Headteacher Roger Pope wants "to be travelling in first class with the rest of the gang", and like other proponents of academies, ignores the costs for our schools ("The academy train is leaving the station: I want to be on it", September 3).
Like him, we have been invited to consider joining the "first-class fast track". There might be half a million more in the annual budget, but the costs of additional accountancy fees to cover annual reporting, additional payroll and human resources alone could run to #163;120,000. Add to that admission appeals, VAT, additional insurance cover, etc, and you will largely wipe out any gain.
In the media, other "academy freedoms" have been highlighted, such as the opportunity to study IGCSEs or not pursue Diplomas. Actually, most of the freedoms are already available to schools, and soon there is to be further de-regulation.
Education Secretary Michael Gove wants to spread academy freedoms to allow heads more power to deal with children who are disruptive. Will that apply to all schools, or will academy heads be allowed to duck managed moves and fresh starts, yet permanently exclude their own troublesome students, only to add to the overcrowding in the second-class carriages?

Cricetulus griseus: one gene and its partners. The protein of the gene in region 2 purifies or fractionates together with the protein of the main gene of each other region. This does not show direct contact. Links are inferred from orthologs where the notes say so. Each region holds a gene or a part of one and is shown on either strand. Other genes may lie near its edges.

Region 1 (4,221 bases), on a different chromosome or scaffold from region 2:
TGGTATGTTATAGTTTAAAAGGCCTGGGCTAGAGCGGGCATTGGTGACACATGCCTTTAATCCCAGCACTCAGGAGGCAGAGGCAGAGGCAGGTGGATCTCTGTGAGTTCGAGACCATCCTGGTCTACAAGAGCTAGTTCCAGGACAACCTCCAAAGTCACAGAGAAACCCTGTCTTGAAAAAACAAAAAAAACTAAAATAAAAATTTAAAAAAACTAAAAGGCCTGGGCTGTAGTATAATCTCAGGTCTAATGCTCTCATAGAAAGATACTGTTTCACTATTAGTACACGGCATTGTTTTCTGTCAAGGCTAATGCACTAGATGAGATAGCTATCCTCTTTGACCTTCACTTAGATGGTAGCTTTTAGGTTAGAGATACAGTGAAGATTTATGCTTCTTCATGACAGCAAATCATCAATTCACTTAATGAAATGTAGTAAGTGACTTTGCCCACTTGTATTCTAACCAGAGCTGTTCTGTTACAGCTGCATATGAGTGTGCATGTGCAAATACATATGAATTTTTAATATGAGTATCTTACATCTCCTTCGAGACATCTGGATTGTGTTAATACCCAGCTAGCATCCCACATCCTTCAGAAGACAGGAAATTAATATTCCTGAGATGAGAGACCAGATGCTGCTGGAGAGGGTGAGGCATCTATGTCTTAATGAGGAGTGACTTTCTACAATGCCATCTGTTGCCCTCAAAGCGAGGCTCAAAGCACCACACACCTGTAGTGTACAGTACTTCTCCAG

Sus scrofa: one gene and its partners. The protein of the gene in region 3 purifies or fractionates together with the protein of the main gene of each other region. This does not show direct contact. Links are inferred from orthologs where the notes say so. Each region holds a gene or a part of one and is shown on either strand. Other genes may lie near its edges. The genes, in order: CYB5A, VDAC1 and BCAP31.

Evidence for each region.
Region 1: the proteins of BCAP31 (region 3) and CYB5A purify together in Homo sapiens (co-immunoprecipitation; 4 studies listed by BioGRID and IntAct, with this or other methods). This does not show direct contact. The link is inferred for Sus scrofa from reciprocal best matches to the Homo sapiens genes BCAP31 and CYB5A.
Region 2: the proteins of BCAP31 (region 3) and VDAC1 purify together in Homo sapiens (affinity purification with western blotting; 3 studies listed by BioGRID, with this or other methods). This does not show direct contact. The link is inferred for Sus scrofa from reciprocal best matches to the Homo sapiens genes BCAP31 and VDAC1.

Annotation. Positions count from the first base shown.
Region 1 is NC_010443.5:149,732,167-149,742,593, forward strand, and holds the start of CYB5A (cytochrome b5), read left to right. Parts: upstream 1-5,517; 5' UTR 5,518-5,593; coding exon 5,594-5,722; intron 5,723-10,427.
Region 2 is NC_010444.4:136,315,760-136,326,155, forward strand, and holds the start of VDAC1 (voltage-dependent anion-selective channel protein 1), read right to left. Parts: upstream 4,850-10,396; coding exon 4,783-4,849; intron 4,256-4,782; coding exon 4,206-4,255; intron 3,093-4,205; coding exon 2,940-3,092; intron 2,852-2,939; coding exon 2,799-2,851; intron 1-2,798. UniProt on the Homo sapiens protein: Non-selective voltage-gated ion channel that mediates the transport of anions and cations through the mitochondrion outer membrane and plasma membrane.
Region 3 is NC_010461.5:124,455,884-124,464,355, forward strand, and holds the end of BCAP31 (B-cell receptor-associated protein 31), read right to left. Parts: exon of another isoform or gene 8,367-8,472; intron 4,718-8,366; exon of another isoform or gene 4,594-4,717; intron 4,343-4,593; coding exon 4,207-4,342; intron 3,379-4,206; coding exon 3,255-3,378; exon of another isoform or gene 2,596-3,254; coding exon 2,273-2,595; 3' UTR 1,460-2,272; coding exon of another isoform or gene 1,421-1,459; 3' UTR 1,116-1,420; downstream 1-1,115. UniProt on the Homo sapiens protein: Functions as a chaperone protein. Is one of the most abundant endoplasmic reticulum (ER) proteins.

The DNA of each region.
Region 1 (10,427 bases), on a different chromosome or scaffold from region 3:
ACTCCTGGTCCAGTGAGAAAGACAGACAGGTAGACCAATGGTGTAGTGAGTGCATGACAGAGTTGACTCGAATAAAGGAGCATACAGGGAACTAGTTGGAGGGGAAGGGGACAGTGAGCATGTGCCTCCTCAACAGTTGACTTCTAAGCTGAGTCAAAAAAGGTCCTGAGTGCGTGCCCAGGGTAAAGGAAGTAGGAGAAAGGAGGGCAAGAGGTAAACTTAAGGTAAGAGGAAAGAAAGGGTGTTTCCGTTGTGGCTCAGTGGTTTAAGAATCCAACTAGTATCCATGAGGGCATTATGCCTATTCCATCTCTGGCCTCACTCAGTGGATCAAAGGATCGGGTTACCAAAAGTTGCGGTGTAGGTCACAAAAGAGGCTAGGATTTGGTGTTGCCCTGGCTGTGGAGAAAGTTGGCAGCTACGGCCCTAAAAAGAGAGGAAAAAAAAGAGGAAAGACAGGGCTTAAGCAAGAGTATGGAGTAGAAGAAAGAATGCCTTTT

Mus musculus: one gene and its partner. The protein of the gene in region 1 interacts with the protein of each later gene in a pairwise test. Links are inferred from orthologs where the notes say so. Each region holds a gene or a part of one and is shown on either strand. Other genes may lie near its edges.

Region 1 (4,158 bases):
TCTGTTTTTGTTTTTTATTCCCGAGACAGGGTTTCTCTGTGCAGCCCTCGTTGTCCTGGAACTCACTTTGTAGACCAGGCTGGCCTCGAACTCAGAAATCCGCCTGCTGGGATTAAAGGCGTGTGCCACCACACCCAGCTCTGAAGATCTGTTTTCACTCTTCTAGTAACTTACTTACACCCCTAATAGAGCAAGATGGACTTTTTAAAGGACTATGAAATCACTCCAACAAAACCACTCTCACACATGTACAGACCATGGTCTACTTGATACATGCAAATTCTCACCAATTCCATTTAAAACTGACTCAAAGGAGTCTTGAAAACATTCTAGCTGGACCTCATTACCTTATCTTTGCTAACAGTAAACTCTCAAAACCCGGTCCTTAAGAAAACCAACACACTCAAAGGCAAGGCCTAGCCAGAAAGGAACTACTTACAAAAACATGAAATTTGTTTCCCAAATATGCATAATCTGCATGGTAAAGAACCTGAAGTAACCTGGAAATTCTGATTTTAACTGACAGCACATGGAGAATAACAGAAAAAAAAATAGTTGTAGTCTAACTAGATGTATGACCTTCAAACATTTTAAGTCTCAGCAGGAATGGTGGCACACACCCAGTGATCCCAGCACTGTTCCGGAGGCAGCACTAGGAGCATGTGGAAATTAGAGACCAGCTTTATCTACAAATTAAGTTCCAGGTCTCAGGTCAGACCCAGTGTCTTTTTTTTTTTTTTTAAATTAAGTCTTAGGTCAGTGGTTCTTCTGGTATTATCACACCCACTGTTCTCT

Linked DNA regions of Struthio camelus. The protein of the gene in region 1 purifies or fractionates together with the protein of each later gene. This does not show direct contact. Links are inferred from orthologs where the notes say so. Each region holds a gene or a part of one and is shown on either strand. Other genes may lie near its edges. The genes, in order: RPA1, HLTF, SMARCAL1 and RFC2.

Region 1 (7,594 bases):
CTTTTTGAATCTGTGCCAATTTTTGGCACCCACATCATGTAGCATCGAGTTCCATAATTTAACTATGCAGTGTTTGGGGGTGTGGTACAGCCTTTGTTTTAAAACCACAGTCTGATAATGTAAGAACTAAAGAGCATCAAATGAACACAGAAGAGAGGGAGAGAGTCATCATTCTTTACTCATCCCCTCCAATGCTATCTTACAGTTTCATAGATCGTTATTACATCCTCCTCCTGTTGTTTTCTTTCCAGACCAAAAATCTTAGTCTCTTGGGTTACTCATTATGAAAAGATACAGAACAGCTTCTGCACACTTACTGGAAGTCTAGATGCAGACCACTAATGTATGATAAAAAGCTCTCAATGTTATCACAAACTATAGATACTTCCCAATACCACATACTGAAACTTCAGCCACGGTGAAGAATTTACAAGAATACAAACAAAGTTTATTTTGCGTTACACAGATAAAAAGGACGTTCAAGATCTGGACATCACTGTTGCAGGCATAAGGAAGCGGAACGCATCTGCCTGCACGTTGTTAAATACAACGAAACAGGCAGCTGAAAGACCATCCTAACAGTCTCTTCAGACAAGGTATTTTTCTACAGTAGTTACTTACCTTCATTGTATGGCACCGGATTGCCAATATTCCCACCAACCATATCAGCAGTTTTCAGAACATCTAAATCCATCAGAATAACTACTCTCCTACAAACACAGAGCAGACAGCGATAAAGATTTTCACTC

It will be interesting to see what further inducements come in the autumn spending review to encourage more to leap across to the "first-class carriage". Would it be too much to hope for fair funding for all schools? This would also maintain accountability to a democratically elected local authority and give truly stable tracks to run on if the carriage roof does begin to leak.
Let us not rush to buy a ticket on a magical mystery tour; we should wait until the reality of the academy package becomes clear before taking a decision for our young people.
Nigel Burgoyne, Headteacher, Kesgrave High School, Suffolk.